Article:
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Next-generation neural field model: The evolution of synchrony within patterns and waves



Daniele Avitabile


Neural field models are commonly used to describe wave propagation and bump attractors at a tissue level in the brain. Although motivated by biology, these models are phenomenological in nature. They are built on the assumption that the neural tissue operates in a near synchronous regime, and hence, cannot account for changes in the underlying synchrony of patterns. It is customary to use spiking neural network models when examining within population synchronization. Unfortunately, these high-dimensional models are notoriously hard to obtain insight from. In this paper, we consider a network of ?-neurons, which has recently been shown to admit an exact mean-field description in the absence of a spatial component. We show that the inclusion of space and a realistic synapse model leads to a reduced model that has many of the features of a standard neural field model coupled to a further dynamical equation that describes the evolution of network synchrony. Both Turing instability analysis and numerical continuation software are used to explore the existence and stability of spatiotemporal patterns in the system. In particular, we show that this new model can support states above and beyond those seen in a standard neural field model. These states are typified by structures within bumps and waves showing the dynamic evolution of population synchrony.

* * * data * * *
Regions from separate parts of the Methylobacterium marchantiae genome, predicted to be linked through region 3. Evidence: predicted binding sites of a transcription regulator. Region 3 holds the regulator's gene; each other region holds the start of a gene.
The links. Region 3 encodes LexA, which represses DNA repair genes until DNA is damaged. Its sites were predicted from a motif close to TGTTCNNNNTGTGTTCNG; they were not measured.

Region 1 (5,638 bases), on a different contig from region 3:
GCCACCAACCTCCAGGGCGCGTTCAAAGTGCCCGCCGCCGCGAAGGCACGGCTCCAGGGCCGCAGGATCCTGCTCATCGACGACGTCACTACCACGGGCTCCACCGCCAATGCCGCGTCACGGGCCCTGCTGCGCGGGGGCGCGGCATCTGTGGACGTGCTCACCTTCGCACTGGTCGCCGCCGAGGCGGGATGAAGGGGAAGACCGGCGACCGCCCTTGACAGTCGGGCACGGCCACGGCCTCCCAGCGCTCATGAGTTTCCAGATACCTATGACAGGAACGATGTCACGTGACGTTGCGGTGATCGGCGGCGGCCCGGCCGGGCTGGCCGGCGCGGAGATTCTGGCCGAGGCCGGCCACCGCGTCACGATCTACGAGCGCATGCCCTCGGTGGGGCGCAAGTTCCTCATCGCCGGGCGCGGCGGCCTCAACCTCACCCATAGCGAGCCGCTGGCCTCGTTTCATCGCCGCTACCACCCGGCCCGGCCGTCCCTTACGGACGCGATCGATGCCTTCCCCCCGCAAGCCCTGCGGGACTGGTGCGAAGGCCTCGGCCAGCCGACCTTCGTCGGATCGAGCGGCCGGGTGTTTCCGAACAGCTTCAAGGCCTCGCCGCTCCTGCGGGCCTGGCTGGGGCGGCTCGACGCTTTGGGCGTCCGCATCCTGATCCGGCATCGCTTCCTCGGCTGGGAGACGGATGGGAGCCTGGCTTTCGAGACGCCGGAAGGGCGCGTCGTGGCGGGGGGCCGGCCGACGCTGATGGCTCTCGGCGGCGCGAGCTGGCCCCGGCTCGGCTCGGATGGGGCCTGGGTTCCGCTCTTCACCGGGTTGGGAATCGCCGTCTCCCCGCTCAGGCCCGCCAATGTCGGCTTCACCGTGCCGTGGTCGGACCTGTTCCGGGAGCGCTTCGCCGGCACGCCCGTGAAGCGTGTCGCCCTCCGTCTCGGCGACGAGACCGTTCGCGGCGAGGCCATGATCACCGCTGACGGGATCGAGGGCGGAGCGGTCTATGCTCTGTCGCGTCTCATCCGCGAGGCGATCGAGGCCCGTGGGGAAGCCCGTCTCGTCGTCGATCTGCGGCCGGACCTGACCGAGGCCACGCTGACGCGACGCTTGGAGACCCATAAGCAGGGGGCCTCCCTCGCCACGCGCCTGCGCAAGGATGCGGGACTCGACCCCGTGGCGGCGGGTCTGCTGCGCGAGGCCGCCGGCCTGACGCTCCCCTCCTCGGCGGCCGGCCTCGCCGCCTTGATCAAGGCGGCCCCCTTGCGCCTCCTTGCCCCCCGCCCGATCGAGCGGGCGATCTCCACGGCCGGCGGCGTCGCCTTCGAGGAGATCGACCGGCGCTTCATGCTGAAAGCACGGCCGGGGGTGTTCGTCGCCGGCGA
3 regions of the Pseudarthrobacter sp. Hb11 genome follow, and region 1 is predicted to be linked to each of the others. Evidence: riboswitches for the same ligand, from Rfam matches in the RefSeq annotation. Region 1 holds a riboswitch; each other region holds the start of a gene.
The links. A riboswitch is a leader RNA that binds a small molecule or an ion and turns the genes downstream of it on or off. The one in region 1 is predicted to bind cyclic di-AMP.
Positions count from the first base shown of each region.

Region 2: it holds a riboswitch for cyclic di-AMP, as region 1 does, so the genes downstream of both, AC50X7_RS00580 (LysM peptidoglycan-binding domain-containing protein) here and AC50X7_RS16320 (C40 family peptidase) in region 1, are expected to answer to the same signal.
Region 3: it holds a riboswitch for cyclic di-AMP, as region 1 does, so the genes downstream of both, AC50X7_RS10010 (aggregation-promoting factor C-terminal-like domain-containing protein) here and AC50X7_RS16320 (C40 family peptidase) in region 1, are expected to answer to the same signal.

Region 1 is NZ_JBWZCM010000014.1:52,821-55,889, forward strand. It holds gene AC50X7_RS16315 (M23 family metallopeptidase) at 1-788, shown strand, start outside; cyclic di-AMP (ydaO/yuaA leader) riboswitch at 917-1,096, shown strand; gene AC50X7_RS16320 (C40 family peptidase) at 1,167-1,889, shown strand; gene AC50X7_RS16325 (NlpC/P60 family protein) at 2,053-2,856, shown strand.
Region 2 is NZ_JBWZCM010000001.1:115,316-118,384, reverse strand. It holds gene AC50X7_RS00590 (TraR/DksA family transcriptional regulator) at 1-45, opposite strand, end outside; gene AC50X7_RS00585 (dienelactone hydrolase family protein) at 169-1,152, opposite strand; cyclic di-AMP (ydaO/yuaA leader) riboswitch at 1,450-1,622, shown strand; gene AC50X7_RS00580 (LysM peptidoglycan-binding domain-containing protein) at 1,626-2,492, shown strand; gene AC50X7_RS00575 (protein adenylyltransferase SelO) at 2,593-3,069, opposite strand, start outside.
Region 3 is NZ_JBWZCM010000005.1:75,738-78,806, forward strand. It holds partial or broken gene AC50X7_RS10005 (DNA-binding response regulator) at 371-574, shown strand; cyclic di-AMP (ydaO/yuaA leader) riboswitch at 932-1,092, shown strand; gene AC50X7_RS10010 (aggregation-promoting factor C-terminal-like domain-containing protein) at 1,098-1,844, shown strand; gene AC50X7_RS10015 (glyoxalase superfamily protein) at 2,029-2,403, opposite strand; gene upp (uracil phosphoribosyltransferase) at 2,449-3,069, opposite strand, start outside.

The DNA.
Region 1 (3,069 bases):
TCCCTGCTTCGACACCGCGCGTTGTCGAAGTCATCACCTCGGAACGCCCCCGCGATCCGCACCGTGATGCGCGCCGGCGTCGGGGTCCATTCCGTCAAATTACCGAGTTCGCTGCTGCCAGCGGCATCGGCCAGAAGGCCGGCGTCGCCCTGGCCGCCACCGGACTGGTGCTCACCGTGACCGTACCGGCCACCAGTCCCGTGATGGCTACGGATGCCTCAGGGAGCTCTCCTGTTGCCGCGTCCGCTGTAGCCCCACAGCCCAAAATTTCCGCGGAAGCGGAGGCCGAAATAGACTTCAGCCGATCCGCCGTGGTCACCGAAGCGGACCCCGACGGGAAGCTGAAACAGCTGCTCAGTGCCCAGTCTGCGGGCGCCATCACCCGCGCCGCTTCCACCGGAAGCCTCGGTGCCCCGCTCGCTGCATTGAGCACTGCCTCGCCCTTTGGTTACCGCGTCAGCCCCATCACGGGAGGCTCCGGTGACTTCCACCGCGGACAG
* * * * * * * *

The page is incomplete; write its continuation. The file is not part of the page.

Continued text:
Byrne, Á., Avitabile, D., & Coombes, S. (2019). Next-generation neural field model: The evolution of synchrony within patterns and waves. Physical Review E, 99(1), Article 012313.

Journal Article Type Article
Acceptance Date Dec 7, 2018
Online Publication Date Jan 7, 2019
Publication Date Jan 7, 2019
Deposit Date Jan 9, 2019
Publicly Available Date Jan 9, 2019
Journal Physical Review E
Print ISSN 2470-0045
Electronic ISSN 2470-0053
Publisher American Physical Society
Peer Reviewed Peer Reviewed
Volume 99
Issue 1
Article Number 012313
Public URL
Publisher URL
Additional Information ©2019 American Physical Society


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